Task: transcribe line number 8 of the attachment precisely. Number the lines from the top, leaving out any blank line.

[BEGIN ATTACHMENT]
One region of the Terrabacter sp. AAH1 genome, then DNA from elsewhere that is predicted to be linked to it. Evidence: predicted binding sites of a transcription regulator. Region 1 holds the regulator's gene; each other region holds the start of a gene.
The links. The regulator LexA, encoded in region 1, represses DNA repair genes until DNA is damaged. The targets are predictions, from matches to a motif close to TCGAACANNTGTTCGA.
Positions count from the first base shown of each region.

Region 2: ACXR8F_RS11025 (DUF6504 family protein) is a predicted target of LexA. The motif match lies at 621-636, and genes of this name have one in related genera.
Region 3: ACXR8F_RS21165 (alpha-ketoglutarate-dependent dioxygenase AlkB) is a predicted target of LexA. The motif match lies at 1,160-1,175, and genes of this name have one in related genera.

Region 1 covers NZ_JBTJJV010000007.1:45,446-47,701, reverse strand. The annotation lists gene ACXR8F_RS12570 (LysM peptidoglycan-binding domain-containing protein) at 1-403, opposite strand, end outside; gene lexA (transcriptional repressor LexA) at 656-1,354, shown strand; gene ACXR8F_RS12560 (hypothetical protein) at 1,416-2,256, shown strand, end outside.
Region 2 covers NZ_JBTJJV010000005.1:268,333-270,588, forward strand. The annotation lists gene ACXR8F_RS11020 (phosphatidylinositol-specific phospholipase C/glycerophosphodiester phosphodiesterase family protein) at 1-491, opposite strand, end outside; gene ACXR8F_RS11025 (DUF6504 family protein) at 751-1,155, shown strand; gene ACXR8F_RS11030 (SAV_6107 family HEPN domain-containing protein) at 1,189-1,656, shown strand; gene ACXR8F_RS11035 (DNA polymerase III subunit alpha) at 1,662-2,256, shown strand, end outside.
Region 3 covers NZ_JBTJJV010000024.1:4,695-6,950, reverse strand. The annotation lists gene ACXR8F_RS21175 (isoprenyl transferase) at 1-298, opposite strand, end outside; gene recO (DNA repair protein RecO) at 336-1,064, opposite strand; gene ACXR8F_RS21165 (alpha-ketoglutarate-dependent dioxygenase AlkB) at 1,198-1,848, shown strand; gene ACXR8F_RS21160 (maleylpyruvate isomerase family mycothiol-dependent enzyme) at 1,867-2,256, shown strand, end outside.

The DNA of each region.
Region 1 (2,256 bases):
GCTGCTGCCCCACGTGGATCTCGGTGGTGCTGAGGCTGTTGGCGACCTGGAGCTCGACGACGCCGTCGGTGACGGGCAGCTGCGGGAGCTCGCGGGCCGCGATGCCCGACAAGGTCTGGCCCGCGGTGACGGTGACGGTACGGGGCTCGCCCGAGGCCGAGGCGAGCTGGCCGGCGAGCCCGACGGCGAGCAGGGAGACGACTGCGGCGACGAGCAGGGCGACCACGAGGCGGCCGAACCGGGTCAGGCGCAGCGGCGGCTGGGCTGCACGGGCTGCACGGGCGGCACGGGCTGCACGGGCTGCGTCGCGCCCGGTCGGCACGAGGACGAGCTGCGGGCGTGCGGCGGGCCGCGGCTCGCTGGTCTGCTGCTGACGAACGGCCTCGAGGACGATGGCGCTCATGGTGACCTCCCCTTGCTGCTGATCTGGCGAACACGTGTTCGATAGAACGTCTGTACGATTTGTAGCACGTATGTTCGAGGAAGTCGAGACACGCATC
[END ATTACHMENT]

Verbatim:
Region 3 covers NZ_JBTJJV010000024.1:4,695-6,950, reverse strand. The annotation lists gene ACXR8F_RS21175 (isoprenyl transferase) at 1-298, opposite strand, end outside; gene recO (DNA repair protein RecO) at 336-1,064, opposite strand; gene ACXR8F_RS21165 (alpha-ketoglutarate-dependent dioxygenase AlkB) at 1,198-1,848, shown strand; gene ACXR8F_RS21160 (maleylpyruvate isomerase family mycothiol-dependent enzyme) at 1,867-2,256, shown strand, end outside.